Sulphur is critical to the development of healthy, nutritious crops but it also contributes to the efficiency of other nutrients.
Imagine you are filling a bucket with water but one of its slats is broken! The water level can only go as high as the lowest slat before it begins to overflow. Imagine these slats are nutrients available for crop uptake.
Fertilizers contribute to plant growth like bucket slats help to hold in water. If a nutrient is lacking, the plant can only utilize a portion of the other nutrients. Proper sulphur levels are critical to the efficiency of other nutrients being applied. Ironically, by apply one of the lowest cost nutrients (sulphur), farmers can improve the effectiveness of their costliest nutrients.
Both the yield and quality of crops grown on sulphur-deficient soils are reduced unless sulphur is included in the fertilizer treatment. Sulphur fertilizer can increase crop yields and quality and result in significant economic returns to producers. TSI conducted numerous field experiments in India which demonstrated the positive impact on yield.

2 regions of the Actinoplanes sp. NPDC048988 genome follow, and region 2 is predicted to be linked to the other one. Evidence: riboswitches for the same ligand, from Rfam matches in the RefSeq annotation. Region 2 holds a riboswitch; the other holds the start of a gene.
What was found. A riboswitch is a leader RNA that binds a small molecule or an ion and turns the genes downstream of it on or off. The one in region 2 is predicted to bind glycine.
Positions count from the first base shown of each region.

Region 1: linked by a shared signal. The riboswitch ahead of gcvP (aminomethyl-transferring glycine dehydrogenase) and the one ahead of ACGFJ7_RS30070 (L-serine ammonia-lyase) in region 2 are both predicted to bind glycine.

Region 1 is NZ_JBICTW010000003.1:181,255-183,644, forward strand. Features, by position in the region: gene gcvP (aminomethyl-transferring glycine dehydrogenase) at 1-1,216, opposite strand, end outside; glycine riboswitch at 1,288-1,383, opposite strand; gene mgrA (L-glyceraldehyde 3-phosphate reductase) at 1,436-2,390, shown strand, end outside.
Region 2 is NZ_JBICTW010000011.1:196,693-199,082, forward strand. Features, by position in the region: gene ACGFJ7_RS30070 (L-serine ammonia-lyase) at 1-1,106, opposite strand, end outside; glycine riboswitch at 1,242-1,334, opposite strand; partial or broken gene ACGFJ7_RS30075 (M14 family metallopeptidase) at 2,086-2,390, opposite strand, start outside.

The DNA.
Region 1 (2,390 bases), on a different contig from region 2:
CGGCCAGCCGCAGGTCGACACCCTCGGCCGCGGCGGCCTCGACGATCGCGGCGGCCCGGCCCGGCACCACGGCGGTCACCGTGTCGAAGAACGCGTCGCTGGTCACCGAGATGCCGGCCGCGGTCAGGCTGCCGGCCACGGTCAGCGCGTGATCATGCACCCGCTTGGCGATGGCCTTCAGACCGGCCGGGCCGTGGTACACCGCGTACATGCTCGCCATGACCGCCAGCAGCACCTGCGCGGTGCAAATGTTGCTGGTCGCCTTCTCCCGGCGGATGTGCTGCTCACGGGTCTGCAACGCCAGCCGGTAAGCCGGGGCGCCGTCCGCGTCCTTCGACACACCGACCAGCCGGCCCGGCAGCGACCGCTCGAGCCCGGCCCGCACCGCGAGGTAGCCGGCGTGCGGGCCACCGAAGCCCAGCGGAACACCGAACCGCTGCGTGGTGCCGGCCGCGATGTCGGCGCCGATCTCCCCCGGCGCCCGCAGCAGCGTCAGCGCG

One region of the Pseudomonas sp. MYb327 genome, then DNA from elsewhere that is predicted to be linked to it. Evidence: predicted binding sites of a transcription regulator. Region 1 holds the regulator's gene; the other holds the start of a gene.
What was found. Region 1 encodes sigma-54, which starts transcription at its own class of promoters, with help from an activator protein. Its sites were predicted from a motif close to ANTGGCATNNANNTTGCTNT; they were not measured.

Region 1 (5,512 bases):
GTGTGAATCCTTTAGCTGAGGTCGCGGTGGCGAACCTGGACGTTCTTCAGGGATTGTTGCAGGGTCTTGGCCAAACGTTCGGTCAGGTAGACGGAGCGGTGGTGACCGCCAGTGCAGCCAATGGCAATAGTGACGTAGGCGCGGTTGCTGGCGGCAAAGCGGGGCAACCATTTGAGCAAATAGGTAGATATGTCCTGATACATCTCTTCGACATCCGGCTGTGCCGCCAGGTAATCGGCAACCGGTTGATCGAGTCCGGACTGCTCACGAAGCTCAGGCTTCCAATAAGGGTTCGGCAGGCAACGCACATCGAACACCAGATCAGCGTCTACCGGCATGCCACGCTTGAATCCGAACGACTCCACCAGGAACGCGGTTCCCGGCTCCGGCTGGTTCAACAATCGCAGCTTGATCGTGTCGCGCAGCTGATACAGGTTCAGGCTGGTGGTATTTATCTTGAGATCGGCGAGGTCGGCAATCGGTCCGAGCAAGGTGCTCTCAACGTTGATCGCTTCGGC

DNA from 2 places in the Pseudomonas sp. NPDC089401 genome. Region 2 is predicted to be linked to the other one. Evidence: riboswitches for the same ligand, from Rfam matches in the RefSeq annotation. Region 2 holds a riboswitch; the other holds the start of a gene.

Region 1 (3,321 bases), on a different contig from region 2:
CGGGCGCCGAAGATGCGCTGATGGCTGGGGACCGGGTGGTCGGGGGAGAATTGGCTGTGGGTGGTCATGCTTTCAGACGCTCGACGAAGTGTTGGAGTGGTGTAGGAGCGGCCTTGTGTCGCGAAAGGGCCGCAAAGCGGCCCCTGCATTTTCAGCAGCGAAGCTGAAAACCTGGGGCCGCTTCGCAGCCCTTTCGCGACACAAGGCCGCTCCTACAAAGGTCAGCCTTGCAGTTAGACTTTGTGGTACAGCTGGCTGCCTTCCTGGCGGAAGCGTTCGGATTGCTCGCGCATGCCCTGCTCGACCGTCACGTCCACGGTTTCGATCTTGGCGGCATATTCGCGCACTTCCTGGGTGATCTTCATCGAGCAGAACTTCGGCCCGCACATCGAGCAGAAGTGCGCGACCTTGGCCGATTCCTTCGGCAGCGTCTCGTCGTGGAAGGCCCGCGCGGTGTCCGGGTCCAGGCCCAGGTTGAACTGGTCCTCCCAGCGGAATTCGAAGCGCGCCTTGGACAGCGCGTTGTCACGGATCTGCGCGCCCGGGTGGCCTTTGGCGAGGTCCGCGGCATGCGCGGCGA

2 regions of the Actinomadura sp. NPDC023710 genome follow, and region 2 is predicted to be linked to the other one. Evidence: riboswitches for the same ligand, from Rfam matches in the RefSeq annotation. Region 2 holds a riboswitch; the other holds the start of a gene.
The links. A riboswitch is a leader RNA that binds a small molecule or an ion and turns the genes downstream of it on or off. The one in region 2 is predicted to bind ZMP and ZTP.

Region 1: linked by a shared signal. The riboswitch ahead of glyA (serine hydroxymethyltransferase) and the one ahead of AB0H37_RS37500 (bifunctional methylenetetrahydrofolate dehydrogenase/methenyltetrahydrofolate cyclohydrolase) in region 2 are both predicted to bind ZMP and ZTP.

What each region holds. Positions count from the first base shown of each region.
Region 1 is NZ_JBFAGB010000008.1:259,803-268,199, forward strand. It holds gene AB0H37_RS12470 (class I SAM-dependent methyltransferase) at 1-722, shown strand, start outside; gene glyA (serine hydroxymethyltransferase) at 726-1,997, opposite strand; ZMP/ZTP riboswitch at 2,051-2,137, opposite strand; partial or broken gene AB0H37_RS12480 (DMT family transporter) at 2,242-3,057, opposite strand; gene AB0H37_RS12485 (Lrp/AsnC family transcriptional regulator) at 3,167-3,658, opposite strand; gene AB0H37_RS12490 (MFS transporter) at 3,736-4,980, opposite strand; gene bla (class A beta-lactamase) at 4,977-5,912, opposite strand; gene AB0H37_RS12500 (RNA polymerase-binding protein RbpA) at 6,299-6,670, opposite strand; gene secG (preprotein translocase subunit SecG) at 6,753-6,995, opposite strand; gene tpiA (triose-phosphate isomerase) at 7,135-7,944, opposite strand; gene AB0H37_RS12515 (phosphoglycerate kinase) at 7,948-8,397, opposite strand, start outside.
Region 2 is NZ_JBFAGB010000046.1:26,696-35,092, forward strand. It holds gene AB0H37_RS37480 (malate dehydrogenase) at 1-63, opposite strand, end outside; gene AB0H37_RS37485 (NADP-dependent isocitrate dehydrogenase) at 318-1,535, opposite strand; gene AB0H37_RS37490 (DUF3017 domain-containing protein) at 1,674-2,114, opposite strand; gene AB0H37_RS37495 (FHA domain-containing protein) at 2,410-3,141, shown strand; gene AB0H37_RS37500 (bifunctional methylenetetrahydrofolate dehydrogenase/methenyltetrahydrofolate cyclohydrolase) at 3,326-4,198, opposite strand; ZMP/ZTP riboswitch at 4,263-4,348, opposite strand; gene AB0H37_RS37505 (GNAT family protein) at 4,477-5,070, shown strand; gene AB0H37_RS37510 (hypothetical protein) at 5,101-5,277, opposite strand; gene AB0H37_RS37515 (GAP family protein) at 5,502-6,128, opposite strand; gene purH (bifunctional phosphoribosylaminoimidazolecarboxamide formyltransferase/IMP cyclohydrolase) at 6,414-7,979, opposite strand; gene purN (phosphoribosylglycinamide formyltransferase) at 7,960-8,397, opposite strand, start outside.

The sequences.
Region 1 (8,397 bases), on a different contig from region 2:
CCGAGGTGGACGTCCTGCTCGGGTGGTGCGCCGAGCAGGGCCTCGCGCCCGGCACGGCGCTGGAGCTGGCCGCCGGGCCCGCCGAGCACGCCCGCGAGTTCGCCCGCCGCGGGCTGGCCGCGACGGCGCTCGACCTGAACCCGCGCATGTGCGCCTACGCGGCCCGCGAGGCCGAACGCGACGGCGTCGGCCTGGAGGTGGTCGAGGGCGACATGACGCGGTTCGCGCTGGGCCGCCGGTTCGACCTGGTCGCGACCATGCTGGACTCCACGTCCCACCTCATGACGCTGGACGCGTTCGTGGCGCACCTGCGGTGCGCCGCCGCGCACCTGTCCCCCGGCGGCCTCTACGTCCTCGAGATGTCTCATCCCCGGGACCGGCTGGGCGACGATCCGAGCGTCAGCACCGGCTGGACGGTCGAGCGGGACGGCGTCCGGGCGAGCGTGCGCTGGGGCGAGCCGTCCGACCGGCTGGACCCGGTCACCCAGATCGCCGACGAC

The following table summarizes these research findings:>
Average crop responses to sulphur application under field conditions
rate, kg S/ha
|Response to S
kg grain/kg S
* Crops with 5 or more results included here
In other words, sulphur applications on sulphur deficient soils increased crop yield by:
|32% in Groundnut||25% in Soybean||20% in Sunflower|
|30% in Mustardt||22% in Pigeonpea||17% in Rice|
|25% in Wheat||20% in Greengram||16% in Linseed|
Sulphur improves crop quality in many ways:
Sulphur interacts both synergistically and antagonistically with other nutrients. In most cases, sulphur acts synergistically with nitrogen, the most often applied nutrient. Both nitrogen and sulphur improve each other’s efficiency and their combined impact on yield and nutrient recovery by crops is bigger than the sum of their individual effects. The nature of interactions between sulphur and phosphorus depends on the rate of application which is a reflection of whether the two nutrients are balanced. The interaction of sulphur with magnesium and boron can be positive or negative but in the case of oil crops, it is more clearly evident in oil yield than in seed yield. Out of the total response of groundnut to sulphur and boron application, the synergistic effect contributed 22% to the increase in kernel yield but 43% to the increase in oil yield.
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